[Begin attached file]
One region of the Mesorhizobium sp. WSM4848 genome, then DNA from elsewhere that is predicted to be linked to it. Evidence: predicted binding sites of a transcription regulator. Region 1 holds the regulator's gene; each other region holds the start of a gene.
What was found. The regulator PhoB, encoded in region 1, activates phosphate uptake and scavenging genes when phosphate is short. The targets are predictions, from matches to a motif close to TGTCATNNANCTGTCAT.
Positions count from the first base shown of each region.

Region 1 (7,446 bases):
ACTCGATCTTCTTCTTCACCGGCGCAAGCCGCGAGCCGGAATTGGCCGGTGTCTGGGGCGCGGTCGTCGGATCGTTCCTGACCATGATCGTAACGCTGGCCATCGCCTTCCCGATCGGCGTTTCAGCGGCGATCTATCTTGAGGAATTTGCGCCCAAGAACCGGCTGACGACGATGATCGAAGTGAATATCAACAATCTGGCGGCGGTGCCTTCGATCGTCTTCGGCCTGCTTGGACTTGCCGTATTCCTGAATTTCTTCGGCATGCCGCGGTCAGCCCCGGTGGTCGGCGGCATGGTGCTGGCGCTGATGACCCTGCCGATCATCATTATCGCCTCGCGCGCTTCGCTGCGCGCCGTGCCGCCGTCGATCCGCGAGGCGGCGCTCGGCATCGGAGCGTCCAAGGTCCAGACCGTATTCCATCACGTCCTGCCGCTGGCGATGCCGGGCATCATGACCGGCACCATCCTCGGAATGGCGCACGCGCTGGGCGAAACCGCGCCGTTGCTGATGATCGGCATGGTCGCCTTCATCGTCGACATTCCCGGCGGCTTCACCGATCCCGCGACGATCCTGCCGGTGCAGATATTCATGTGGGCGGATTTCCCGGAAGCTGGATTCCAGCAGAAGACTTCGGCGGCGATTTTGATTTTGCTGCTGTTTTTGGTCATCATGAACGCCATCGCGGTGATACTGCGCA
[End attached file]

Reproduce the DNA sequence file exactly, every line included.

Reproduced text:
One region of the Mesorhizobium sp. WSM4848 genome, then DNA from elsewhere that is predicted to be linked to it. Evidence: predicted binding sites of a transcription regulator. Region 1 holds the regulator's gene; each other region holds the start of a gene.
What was found. The regulator PhoB, encoded in region 1, activates phosphate uptake and scavenging genes when phosphate is short. The targets are predictions, from matches to a motif close to TGTCATNNANCTGTCAT.
Positions count from the first base shown of each region.

Region 1 (7,446 bases):
ACTCGATCTTCTTCTTCACCGGCGCAAGCCGCGAGCCGGAATTGGCCGGTGTCTGGGGCGCGGTCGTCGGATCGTTCCTGACCATGATCGTAACGCTGGCCATCGCCTTCCCGATCGGCGTTTCAGCGGCGATCTATCTTGAGGAATTTGCGCCCAAGAACCGGCTGACGACGATGATCGAAGTGAATATCAACAATCTGGCGGCGGTGCCTTCGATCGTCTTCGGCCTGCTTGGACTTGCCGTATTCCTGAATTTCTTCGGCATGCCGCGGTCAGCCCCGGTGGTCGGCGGCATGGTGCTGGCGCTGATGACCCTGCCGATCATCATTATCGCCTCGCGCGCTTCGCTGCGCGCCGTGCCGCCGTCGATCCGCGAGGCGGCGCTCGGCATCGGAGCGTCCAAGGTCCAGACCGTATTCCATCACGTCCTGCCGCTGGCGATGCCGGGCATCATGACCGGCACCATCCTCGGAATGGCGCACGCGCTGGGCGAAACCGCGCCGTTGCTGATGATCGGCATGGTCGCCTTCATCGTCGACATTCCCGGCGGCTTCACCGATCCCGCGACGATCCTGCCGGTGCAGATATTCATGTGGGCGGATTTCCCGGAAGCTGGATTCCAGCAGAAGACTTCGGCGGCGATTTTGATTTTGCTGCTGTTTTTGGTCATCATGAACGCCATCGCGGTGATACTGCGCA